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Mobile Number Portability (MNP) - Guide

|July 5 2010 |Guide, Articles

Mobile Number Portability (MNP) is an initiative to allow Mobile phone users to retain their mobile number when they switch from one Mobile Operator to other irresepective of mobile technology or from one technology to another within same operator. For example, if you have a mobile number 9810655555 (which belongs to Airtel GSM in Haryana), you can shift your number to Vodafone (GSM) or to Tata Indicom (CDMA) within Haryana circle. You might be wondering, why would a subscribe want to shift the operator. Well, there can be many reasons, the main reasons being bad service quality, poor customer support, unreasonable pricing and billing. In such cases, the subscriber who has a lucky mobile number or a long-standing mobile number (which is widely circulated among his relations/contacts) would like to retain the mobile number while seeking better operator service. In the absence of MNP, the above action is not possible.

MNP makes sense in those markets where high competition and penetration exists. MNP is consumer-friendly initiative that aims to bring high level of customer service, competitive pricing and quality. MNP is also operator-friendly as it gives a level ground to compete for customers through innovative products, competitive pricing and high quality services.

MNP allows portability within a cirlce. The portability across cirlces (Inter-circle Portability) is not allowed yet and no details on that is available yet.

Some Stats/Information
- India is the 8th nation in Asia to launch MNP.
- Around 60 countries have already adopted MNP.
- There are two types of porting 'Recipient-led porting' and 'Donor-led porting'. In case of former, the responsibility of recipient operator to complete all process and formalities. While in case of latter, the responsibility lies with donor network. The Donor-led porting has proved to be very inefficient. India is following the 'Recipient-led porting' model.
- Central Database of Numbers (CDB) will hold list of all ported numbers. Network operators hold local copies of this CDB and will look up this to decide which network to divert to. This process is called All Call Query (ACQ) and has successfully been tried in Europe and upcoming countries.

Salient Points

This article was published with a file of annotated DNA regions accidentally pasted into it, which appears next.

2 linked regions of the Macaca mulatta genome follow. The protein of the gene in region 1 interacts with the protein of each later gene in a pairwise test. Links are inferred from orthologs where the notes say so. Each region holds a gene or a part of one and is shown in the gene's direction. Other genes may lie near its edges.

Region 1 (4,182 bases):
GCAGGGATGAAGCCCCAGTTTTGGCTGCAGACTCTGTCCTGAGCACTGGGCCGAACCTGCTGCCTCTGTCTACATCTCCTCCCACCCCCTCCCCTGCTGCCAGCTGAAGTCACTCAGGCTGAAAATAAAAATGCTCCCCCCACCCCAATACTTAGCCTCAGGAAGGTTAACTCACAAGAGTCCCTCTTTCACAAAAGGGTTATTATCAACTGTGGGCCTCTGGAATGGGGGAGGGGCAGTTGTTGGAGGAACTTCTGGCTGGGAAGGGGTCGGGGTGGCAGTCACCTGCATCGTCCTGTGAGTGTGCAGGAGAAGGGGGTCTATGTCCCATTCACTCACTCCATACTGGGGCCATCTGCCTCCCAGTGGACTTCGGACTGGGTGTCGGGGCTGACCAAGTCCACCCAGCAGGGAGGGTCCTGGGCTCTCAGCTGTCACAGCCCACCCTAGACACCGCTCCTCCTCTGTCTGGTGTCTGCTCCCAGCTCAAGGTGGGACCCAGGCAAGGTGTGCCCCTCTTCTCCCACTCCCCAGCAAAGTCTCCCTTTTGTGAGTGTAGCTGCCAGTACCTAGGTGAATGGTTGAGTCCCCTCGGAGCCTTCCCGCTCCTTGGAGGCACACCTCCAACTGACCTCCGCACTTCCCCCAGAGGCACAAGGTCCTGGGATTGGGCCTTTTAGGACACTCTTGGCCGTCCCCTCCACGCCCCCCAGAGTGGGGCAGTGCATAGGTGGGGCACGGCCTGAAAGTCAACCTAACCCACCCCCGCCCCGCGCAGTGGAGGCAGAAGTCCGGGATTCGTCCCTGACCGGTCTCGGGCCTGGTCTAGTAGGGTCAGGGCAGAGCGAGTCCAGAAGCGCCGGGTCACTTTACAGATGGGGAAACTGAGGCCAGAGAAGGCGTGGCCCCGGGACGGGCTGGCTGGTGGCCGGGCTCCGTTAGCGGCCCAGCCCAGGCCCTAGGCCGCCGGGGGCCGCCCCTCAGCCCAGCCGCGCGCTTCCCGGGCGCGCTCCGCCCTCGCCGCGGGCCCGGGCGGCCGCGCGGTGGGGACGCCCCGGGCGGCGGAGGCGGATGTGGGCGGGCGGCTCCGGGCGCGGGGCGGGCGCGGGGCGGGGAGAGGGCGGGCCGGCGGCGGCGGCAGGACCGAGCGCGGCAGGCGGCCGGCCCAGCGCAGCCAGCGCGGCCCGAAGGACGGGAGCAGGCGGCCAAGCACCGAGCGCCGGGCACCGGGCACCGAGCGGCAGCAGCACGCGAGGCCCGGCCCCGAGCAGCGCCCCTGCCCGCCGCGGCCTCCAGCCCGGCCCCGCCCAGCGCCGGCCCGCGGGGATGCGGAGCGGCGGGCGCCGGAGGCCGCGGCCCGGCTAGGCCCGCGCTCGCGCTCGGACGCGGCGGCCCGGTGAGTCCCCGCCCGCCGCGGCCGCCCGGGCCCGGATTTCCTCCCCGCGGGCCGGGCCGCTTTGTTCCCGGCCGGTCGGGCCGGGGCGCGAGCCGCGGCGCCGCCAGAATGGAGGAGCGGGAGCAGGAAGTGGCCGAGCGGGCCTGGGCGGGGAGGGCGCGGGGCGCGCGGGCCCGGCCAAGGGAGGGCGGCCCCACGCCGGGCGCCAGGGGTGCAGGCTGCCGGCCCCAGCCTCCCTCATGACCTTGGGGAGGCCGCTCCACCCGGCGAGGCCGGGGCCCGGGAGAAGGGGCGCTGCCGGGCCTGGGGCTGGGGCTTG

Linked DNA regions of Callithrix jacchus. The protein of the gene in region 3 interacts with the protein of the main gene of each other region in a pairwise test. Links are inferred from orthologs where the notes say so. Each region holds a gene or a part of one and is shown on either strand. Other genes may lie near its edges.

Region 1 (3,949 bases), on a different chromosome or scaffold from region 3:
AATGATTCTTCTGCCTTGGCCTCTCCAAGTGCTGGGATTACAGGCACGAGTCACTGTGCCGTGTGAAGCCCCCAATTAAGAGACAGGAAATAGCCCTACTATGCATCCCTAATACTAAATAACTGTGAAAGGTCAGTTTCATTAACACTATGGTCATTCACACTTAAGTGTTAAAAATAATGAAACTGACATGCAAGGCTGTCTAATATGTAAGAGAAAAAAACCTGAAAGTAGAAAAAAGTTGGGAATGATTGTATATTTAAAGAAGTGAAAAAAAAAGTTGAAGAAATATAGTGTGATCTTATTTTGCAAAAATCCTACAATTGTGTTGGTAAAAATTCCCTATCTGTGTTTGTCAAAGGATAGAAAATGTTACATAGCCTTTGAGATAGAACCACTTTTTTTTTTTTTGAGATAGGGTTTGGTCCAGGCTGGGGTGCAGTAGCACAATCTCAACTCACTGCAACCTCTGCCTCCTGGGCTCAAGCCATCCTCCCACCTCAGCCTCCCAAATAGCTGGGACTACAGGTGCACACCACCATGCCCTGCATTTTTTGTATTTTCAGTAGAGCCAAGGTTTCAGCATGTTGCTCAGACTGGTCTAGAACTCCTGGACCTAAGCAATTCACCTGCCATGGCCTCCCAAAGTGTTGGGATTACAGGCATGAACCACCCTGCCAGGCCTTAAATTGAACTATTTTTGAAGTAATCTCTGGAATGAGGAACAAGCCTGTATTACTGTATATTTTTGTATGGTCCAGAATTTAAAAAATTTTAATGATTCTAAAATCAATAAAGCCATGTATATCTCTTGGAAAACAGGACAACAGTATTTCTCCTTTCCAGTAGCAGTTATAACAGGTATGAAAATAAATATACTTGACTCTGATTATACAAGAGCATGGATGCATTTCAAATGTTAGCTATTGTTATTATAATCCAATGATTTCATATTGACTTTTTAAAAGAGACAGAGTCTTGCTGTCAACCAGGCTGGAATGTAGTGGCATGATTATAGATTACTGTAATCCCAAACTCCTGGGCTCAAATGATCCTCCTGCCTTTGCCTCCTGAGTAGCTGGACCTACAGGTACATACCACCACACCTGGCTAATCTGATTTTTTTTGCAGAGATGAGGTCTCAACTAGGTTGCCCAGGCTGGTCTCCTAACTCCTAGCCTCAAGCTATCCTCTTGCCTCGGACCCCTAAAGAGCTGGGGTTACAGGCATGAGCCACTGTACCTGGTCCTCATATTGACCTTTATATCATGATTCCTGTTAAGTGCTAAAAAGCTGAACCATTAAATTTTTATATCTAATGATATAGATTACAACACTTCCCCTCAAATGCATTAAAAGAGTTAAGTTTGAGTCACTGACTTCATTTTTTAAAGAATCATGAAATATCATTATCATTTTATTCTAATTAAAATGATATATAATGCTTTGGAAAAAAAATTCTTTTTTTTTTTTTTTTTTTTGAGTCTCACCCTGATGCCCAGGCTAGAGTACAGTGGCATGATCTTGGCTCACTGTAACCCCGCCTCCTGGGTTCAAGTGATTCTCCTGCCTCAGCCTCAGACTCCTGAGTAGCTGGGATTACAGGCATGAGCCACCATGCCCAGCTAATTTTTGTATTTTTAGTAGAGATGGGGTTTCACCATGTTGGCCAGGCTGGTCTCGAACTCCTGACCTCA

- MNP will be rolled out in phases, starting with metro and gradually to other cities in India.
[ Subscriber wishing to switch from one operator to another should be active in the parent network for atleast a period of 90 days!
- If a number is already ported, the subscriber has to wait for another 90 days before he can switch operator.
- The subscriber willing to port should approach the recipient operator (i.e. the operator that the customer wants to SWITCH TO).
- The subscriber has to pay a Porting charge of Rs.19/- only.
- Telecom Operators charge a porting fees from subscribers willing to switch operator.
- The subscriber making the porting request is required to clear all the dues prior to porting request. The subscriber should also provide an undertaking that he/she has already paid all the dues to the donor operator and that he/she will pay any dues that might accrue till the porting is complete. In case of non-payment, the recipient operator has full rights to disconnect the mobile connection.
- If a subscriber decides to cancel his switching request, he/she can do so within 24 hours of initial request. However, the porting charges that may have been deducted would not be refundable.
- TRAI Guidelines clearly says that the maximum time period for completing the switching process is 4 days in all licensed areas except Assam, North east and J&K (where the time period is 12 days)
- Once the shifting is done, the donor operator is responsible and required to route the call to the recipient network.


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